Psychologist Travis Langley on ‘Captain America vs. Iron Man: Freedom, Security, Psychology’

 

CapAmerIronMan CoverPsychology professor Travis Langley, PhD, is the editor of several works on popular culture and psychology, including The Walking Dead Psychology: Psych of the Living Dead and Star Wars Psychology: Dark Side of the Mind. In the following interview, we discuss his newest book, Captain America vs. Iron Man: Freedom, Security, Psychology: a look at the deep issues lurking beneath the surface of the popular movie Captain America: Civil War, and the Marvel storyline that inspired it, Civil War. Captain America vs. Iron Man: Freedom, Security, Psychology is available now from Amazon, Barnes & Noble, IndieBound, Books-a-Million, Powells, and other great book retailers.

UNBOUND WORLDS: How on Earth did you get all of these people together? Is it difficult to find behavioral science professionals who are also interested in stuff like comic books and movies?

TL: Most of them, either I found them through their blogs or we met at conventions and then I got them to join me on convention panels. So I’d already seen that they know their popular culture, they know their psychology, and they know how to bring them together in ways that are original, interesting, and understandable for a general audience. It’s not hard to find behavioral science professionals who are interested in comics and movies. The trick is to find the ones who’ll interest our readers.

UW: I’m wondering what your idea was when you first conceived of this project and how things evolved from there, presuming they did at all.

TL: My first book, Batman and Psychology: A Dark and Stormy Knight, became an immediate success—and four years later, it still does well every single week. My second book was going to be about Star Trek, but then my original publisher sold that entire division and no new book deals were happening at the time. That hurt. I had a hit on my hands but nowhere to do the next one, not at that time. In the end, that worked out because it gave me time to get to know other psychology professionals who also wanted to talk and write about these kinds of things, and it gave us all a few years to form the ideas that we would then have ready for several books. Star Trek Psychology: The Mental Frontier is finally on its way.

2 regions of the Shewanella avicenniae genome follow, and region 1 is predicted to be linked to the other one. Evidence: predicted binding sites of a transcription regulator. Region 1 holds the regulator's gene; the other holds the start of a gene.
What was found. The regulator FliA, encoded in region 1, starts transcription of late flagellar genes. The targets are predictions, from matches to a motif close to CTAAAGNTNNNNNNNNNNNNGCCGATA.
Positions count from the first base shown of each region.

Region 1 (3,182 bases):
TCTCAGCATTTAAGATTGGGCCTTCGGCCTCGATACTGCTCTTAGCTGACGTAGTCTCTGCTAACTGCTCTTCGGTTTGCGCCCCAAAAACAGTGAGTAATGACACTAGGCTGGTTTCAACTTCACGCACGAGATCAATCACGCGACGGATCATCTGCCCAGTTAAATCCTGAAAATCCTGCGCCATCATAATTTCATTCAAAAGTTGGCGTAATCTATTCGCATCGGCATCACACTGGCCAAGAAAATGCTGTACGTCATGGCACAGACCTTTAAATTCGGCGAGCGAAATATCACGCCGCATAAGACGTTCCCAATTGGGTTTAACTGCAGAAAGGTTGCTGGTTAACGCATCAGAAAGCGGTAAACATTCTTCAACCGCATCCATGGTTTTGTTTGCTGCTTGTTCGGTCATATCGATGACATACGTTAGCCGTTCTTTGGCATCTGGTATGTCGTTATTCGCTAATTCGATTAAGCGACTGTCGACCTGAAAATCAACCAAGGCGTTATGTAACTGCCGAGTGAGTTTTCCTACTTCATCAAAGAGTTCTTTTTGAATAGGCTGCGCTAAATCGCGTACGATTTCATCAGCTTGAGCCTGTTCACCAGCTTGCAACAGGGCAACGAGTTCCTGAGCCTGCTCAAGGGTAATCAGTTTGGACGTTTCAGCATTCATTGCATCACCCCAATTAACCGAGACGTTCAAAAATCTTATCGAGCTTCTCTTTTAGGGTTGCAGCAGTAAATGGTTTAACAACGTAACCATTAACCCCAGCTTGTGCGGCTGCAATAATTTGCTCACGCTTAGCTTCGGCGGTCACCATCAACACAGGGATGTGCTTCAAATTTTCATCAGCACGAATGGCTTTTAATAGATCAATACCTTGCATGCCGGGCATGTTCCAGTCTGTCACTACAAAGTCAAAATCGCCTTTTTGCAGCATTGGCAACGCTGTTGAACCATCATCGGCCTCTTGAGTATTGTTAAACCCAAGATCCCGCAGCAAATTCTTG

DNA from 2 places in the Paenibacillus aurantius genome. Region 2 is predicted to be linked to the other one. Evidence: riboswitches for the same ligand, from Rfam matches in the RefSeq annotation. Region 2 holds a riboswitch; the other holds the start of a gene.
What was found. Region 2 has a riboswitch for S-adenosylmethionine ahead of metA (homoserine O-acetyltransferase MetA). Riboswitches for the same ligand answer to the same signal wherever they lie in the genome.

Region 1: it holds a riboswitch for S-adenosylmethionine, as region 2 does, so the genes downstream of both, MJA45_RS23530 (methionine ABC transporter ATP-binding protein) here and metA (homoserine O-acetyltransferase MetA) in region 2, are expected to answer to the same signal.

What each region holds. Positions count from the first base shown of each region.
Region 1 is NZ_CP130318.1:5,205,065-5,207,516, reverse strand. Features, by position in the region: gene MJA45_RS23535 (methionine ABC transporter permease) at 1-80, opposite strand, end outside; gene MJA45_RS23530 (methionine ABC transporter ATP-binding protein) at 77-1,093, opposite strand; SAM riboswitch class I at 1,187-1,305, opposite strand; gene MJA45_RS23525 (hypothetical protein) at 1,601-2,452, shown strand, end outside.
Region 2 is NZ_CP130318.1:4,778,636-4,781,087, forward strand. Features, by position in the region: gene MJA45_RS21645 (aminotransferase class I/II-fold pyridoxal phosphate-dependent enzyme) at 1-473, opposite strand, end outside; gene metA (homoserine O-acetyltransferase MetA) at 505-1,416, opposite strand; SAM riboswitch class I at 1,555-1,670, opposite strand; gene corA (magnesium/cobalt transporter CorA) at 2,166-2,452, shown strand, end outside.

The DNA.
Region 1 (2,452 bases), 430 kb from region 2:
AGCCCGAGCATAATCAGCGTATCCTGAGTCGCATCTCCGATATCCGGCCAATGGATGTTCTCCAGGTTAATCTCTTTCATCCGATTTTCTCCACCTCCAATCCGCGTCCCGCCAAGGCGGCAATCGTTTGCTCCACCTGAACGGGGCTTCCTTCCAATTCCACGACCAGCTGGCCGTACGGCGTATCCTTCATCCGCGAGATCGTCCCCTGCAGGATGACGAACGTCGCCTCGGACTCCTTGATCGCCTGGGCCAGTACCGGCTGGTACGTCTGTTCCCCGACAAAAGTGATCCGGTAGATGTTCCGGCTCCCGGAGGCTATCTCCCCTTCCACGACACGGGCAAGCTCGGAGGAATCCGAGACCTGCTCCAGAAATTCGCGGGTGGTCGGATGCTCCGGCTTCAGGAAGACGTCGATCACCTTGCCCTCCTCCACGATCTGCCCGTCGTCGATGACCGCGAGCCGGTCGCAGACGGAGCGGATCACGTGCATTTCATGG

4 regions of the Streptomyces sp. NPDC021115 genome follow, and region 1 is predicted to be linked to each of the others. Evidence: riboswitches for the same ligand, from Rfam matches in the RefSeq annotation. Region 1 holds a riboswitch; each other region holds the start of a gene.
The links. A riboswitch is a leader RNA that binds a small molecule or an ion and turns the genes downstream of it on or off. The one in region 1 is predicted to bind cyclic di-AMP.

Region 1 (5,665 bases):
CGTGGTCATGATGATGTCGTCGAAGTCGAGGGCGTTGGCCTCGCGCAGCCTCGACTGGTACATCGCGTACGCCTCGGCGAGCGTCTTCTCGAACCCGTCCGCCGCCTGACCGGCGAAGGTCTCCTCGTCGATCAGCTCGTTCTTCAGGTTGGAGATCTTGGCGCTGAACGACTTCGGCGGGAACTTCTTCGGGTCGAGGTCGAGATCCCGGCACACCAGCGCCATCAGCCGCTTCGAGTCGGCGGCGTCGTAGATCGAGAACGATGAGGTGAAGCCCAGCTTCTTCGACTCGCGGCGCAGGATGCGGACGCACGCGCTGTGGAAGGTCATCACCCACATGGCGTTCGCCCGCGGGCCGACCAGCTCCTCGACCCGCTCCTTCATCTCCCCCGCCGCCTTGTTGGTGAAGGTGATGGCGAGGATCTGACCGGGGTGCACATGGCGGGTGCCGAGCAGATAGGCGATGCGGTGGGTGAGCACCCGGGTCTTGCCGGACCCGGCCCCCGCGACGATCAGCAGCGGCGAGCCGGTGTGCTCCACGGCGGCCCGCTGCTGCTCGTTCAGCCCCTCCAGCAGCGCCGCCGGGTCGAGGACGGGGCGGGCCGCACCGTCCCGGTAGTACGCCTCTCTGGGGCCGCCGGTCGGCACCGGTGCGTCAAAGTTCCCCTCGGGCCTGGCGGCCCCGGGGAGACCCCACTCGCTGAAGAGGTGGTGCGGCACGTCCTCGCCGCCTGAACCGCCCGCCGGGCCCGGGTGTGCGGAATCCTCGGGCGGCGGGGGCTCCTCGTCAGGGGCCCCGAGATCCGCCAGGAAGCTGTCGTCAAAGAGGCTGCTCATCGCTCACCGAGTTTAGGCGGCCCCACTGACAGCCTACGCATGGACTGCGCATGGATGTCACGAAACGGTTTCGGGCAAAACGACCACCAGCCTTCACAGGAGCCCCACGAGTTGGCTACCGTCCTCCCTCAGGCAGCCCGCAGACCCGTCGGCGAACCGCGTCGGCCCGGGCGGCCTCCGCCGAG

In a way, I was working on Captain America vs. Iron Man: Freedom, Security, Psychology before any of these other books, even before Batman and Psychology. Ten years ago, the first Comic-Con presentation I ever made was about Marvel Comics’ Civil War storyline. In the story, Captain America and Iron Man lead armies of superheroes in a sometimes-contrived fight over a superhero registration act. Cap believes superheroes need the freedom to do the right thing when it’s necessary regardless of what any politicians might think, and Iron Man believes superheroes need regulation. I compared that to the freedom vs. security that psychologist Erich Fromm called “the basic human dilemma.”

UW: I noticed that the contributors took a holistic approach to examining Captain America and Iron Man. There are contributions examining their personalities, the effects of trauma, so much more. People who enjoyed Captain America: Civil War will love this, but anyone fascinated by the psychology of superheroes will as well. Was that a goal?

TL: It’s always a goal. These characters are so much bigger than any one story about them. I’m interested in the characters. I’m interested in people, in human nature. We can use psychology to analyze the characters and their stories, and at the same time use the characters and stories to understand real psychology. I hope for all of these books to have a timeless quality so that maybe they ring true just as much ten, twenty years from now. We have things to say about people and how fascinating human nature really is.

Captain America and Iron Man are popular for some of the same reasons Batman is: They’re very human characters. Their origins are believable. We relate to them as human beings, we understand their motives, and we feel for them. Unlike most superheroes, who have unreal powers and probably got them through no choice of their own, these guys choose to become larger-than-life figures.